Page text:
It is important to note at this point that a conscious decision has been made for former landlords to be subject to penalties for breaches of the ground rent restrictions and to remain accountable for their actions at the commencement of the legislation. I am sure that the Committee will agree that we would not wish to see the development of the poor practice of landlords selling their leases in order to avoid financial penalties.

Clause 10 sets clear parameters for enforcement authorities to work within, but we must of course ensure adequate checks and balances so that those in breach are not unfairly treated. Before imposing a financial penalty, enforcement authorities must be “satisfied beyond reasonable doubt” that a breach has occurred. Where an enforcement authority is satisfied, subsection (2) clearly defines the parameters of the financial penalty that may be imposed. The Government’s decision to increase the maximum penalty from £5,000 to £30,000 shows that we have listened to parliamentary stakeholders, who felt that a stronger deterrent was needed.

Subsection (3) permits only one financial penalty to be issued where multiple breaches have occurred on a single lease. However, where enforcement action has been taken against a landlord, and that landlord is found to have breached clause 3(1) again, they may be subject to a further financial penalty after their initial fine. I am sure that the Committee will agree that that is the right thing to do.

In a case in which a landlord has committed breaches in relation to multiple leases, an enforcement authority may impose a single financial penalty to cover all breaches. In that scenario, the minimum or maximum amount of the financial penalty is the sum of the minimum and maximum penalties that could have been imposed if each breach had been dealt with separately. If a landlord has breached clause 3 on two of their leases, for example, the enforcement authority could not decide to issue a single penalty of £600 as that total would mean that the landlord had paid a penalty below the minimum amount of £500 per breach. The enforcement authority will be required to consider issuing a penalty of at least £1,000.

Importantly, clause 10 ensures that landlords are protected from being charged twice for the same breach by two separate enforcement authorities. Should the minimum and maximum penalty thresholds need updating, the Secretary of State has the power to change them through regulations for England, and Welsh Ministers can do so for premises in Wales. Subsection (10) makes it clear that this may be done only to reflect changes in the value of money. Financial penalties are an important deterrent, but they must be managed appropriately. The clause sets out a clear framework for enforcement authorities to work within and provides a balanced and fair approach towards those in breach.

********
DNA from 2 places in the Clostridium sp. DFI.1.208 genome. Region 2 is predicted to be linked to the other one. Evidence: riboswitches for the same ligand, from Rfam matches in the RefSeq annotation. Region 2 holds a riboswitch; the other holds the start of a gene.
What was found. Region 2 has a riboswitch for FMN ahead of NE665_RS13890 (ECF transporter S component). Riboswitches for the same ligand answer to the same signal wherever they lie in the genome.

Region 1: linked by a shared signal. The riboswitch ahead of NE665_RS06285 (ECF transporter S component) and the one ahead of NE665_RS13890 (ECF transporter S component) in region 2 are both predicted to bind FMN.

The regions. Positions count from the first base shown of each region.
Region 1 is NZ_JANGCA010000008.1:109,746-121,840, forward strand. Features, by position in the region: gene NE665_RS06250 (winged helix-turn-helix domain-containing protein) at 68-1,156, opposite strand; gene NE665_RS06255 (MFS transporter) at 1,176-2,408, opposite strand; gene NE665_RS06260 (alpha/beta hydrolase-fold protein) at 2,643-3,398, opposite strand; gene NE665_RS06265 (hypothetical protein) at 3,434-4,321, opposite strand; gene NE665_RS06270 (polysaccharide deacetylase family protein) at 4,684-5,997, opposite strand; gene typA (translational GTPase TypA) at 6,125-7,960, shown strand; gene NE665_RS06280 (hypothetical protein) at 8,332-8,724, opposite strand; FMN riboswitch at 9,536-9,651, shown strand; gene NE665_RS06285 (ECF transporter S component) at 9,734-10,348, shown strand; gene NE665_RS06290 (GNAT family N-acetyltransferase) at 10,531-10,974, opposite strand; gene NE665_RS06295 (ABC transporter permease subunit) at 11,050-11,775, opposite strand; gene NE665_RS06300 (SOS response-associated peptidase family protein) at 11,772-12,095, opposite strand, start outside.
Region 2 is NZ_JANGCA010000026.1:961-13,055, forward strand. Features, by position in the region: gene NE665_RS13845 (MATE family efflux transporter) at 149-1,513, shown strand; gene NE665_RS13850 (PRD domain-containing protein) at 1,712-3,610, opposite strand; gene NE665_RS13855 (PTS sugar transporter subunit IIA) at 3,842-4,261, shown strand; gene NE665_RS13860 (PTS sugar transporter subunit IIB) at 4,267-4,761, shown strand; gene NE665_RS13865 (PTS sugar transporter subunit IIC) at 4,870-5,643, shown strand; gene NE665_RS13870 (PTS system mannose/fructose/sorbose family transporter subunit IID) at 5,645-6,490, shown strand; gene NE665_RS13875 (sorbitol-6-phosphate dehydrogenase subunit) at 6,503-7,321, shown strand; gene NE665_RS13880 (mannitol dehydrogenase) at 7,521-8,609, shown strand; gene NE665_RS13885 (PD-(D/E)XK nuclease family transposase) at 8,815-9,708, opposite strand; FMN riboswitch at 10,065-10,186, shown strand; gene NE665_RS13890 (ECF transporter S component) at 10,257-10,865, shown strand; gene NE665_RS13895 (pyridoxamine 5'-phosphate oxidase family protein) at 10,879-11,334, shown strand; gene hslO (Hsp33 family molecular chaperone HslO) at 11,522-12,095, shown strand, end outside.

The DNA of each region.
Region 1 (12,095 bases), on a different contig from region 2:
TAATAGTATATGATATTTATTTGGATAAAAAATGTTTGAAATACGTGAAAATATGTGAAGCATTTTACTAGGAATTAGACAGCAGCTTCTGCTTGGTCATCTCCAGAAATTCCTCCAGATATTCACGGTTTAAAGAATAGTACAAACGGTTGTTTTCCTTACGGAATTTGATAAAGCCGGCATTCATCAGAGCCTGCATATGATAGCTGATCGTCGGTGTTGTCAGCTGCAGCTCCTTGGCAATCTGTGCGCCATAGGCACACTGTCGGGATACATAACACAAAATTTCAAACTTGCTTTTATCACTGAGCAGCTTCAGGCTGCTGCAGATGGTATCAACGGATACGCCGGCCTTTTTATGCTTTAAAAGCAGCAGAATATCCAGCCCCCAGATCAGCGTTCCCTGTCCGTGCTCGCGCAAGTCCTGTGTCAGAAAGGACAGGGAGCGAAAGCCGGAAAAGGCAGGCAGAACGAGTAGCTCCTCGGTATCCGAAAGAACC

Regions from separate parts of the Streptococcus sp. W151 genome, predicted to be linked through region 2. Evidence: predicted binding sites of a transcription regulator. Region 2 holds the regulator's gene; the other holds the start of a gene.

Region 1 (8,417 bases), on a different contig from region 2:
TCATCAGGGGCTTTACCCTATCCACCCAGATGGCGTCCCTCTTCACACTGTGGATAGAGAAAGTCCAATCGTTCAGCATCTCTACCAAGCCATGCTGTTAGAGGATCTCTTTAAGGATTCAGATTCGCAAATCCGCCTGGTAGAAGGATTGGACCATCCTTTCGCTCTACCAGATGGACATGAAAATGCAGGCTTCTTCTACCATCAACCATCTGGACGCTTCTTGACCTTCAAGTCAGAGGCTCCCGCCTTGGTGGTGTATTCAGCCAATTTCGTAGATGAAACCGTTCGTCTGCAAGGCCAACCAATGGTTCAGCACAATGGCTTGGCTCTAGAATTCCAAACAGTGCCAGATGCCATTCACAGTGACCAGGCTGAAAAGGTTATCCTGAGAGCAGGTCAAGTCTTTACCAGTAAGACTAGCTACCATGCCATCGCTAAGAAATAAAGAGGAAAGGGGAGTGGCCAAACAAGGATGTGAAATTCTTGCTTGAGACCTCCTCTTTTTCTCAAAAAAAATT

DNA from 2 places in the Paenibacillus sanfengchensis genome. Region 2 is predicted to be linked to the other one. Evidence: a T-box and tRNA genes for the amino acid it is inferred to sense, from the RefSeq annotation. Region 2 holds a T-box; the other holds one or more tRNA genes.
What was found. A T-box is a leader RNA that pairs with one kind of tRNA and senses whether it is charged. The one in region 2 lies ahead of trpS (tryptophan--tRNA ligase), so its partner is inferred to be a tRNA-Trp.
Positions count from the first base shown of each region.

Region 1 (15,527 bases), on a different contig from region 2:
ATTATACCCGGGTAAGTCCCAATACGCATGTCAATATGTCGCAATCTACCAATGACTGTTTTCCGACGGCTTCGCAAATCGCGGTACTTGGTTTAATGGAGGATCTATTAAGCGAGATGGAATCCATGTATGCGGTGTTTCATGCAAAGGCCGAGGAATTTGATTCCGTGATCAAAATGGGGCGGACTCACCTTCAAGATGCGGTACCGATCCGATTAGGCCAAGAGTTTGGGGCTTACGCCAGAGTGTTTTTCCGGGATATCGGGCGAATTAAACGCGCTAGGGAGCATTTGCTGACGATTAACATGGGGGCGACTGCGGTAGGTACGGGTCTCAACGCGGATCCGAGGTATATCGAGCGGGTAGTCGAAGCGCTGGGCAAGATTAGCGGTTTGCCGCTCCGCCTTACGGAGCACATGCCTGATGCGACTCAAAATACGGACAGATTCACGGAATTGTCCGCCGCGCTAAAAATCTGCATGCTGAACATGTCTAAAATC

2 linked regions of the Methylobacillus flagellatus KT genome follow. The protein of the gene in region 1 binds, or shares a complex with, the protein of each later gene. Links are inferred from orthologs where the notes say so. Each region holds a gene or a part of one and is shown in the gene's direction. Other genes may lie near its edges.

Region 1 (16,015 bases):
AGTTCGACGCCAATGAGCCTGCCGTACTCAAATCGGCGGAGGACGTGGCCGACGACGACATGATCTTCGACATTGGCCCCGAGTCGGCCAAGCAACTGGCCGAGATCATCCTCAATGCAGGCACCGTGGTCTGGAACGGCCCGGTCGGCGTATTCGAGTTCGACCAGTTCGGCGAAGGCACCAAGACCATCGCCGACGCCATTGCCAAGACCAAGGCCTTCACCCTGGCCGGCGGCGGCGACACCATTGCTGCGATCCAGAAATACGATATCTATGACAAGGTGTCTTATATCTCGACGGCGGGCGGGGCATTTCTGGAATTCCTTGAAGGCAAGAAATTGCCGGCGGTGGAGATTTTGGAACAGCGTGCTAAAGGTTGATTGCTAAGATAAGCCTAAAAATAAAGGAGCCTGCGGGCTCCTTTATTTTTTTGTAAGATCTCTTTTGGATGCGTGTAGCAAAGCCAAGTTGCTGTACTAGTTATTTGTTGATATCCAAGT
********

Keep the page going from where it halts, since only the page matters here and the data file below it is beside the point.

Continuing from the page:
Clause 11 forms an important part of the Bill’s deterrent measures to discourage landlords from including an inappropriate monetary ground rent in a regulated lease. Subsection (1) enables an enforcement authority to order the repayment of a prohibited rent where they are satisfied, on the balance of probabilities, that the leaseholder has made such a payment and the landlord has not already refunded it.

Subsection (2) sets out who the enforcement authority may order to repay the prohibited rent, including the landlord at the time when the payment was made, and the current landlord. That means, for example, that if it is not possible to trace a previous landlord, a leaseholder will still be able to recover the ground rent that they were wrongly charged. That is fair; a new landlord must take responsibility for the leases that he has taken over. Subsection (2)(c) makes it clear that an agent acting on behalf of the landlord may also be ordered to repay any prohibited rent that the leaseholder paid to them. That is important, as we know that there may be cases where the landlord is absent or unresponsive. A responsible managing agent would wish to ensure that leases, and their own practices, comply with the law.

There are protections in the clause to prevent duplication of recovery orders. Where the tenant has applied to the appropriate tribunal for a recovery order, the enforcement authority may not make such an order. If an enforcement authority has already made an order in respect of that payment, no further order may be made in respect of it.

Subsection (4) enables some administrative ease to assist enforcement authorities. It enables an enforcement authority to make a single order in respect of a number of prohibited rent payments, provided that they all relate to the same lease. The clause is vital to ensuring that an enforcement authority can act where a prohibited rent has been charged and order the landlord to repay it so that the leaseholder is not out of pocket.

On clause 12, it is only fair that where a prohibited rent has been wrongly paid, it should be possible for the leaseholder to recover interest on the amount that they are out of pocket. The clause makes provision for that. Interest is payable from the date of a payment of a prohibited rent until the date that it is repaid. The interest rate, as is standard practice for such matters, is the rate specified in section 17 of the Judgments Act 1838.